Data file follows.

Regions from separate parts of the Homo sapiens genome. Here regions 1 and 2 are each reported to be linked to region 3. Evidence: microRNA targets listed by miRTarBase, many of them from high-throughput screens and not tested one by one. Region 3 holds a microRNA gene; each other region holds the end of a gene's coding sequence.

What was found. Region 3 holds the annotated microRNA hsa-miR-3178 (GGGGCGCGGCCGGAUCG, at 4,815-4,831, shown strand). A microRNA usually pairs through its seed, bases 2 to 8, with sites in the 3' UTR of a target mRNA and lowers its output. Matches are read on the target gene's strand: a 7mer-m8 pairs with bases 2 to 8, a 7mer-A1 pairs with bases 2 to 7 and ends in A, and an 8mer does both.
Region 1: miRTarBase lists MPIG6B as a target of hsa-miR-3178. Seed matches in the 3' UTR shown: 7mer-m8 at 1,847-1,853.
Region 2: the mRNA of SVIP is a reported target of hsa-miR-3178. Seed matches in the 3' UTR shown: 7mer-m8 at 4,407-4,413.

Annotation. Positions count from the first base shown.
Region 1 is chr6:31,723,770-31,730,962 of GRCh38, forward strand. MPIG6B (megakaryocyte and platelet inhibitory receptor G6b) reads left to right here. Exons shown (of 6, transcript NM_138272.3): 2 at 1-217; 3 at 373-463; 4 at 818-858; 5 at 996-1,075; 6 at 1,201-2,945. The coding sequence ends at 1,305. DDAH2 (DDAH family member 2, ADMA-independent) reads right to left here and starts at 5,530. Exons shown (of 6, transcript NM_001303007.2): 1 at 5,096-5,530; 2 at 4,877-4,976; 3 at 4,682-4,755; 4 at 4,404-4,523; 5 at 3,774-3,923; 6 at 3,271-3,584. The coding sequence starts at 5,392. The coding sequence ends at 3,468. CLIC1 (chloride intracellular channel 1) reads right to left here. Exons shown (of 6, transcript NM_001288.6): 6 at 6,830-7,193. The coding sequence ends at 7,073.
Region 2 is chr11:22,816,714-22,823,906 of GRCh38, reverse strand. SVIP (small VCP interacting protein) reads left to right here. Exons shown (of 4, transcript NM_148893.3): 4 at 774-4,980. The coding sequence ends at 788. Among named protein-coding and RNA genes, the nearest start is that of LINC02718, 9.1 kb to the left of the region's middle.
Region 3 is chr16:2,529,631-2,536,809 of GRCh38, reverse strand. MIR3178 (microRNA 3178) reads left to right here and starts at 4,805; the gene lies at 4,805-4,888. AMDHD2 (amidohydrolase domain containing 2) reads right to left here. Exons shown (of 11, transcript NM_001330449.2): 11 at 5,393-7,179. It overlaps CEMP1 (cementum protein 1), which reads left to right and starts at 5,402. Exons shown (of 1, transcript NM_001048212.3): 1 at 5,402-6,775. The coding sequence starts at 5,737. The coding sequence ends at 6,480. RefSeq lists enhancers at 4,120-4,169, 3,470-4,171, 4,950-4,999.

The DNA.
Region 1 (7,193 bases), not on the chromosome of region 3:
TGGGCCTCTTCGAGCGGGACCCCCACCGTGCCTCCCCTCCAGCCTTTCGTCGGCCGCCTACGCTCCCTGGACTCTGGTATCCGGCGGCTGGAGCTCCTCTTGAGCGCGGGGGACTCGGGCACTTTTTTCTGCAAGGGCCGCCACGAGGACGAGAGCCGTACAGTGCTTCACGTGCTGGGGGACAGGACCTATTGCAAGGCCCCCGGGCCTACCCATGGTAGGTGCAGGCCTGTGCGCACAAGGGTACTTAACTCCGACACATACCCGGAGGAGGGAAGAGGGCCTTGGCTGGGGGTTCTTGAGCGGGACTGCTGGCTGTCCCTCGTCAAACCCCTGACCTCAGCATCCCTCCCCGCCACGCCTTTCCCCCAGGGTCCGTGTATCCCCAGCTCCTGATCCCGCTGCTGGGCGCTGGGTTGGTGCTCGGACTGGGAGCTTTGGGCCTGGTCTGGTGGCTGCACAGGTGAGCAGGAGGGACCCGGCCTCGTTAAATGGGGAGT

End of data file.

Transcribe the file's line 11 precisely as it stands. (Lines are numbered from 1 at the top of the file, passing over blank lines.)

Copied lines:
TGGGCCTCTTCGAGCGGGACCCCCACCGTGCCTCCCCTCCAGCCTTTCGTCGGCCGCCTACGCTCCCTGGACTCTGGTATCCGGCGGCTGGAGCTCCTCTTGAGCGCGGGGGACTCGGGCACTTTTTTCTGCAAGGGCCGCCACGAGGACGAGAGCCGTACAGTGCTTCACGTGCTGGGGGACAGGACCTATTGCAAGGCCCCCGGGCCTACCCATGGTAGGTGCAGGCCTGTGCGCACAAGGGTACTTAACTCCGACACATACCCGGAGGAGGGAAGAGGGCCTTGGCTGGGGGTTCTTGAGCGGGACTGCTGGCTGTCCCTCGTCAAACCCCTGACCTCAGCATCCCTCCCCGCCACGCCTTTCCCCCAGGGTCCGTGTATCCCCAGCTCCTGATCCCGCTGCTGGGCGCTGGGTTGGTGCTCGGACTGGGAGCTTTGGGCCTGGTCTGGTGGCTGCACAGGTGAGCAGGAGGGACCCGGCCTCGTTAAATGGGGAGT